What makes a digital humanities expert? I’m at a point in my research wherein I can understand what makes a digital project tick, but am not necessarily able to write code or build a database from the ground up. Expert level skills aren’t always necessary, but an understanding of what the experts are doing is.
But what do I do with this information? I’m afraid my self-assessment has taken on a frantic tone. By mid-semester I was stressed about PHP and my love for GIS has launched a full-on obsession with maps. There’s so much technology to learn and so few semesters until I get launched into the real world to look for a permanent job that I often forget just how far I (and we as humans) have come in a short time.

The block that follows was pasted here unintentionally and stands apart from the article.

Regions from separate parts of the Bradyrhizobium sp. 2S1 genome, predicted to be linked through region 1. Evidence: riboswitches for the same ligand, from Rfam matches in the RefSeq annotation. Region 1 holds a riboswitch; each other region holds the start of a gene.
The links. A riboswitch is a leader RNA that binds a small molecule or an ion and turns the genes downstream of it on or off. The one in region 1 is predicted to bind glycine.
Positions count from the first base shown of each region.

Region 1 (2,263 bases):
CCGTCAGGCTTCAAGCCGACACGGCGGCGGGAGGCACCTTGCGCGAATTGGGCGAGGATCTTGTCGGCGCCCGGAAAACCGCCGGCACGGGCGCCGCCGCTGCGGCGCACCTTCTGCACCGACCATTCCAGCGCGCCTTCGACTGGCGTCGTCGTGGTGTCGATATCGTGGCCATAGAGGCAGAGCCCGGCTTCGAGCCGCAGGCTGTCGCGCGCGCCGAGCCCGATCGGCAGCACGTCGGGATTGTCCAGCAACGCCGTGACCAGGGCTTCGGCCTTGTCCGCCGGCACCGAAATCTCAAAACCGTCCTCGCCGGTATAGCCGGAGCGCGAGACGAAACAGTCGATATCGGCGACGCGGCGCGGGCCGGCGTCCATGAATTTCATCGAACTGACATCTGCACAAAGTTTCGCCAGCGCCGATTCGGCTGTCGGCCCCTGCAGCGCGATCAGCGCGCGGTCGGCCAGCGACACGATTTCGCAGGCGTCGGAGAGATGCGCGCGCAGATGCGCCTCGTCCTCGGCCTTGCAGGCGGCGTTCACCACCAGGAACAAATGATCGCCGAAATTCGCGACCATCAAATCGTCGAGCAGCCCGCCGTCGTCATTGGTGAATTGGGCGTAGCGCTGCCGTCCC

This clip from 1994 brought it all into perspective.
The fact that there are communities of scholars who are committed to the best research methods possible (both analog and digital), and that we can teach art history from videos and not just dusty slide carousels, and that our resources can be shared and dispersed across times zones without paying postage are all pretty amazing. Let’s all take a minute over the holidays to be grateful that while the ivory tower may have a few cracks, at least it has wireless.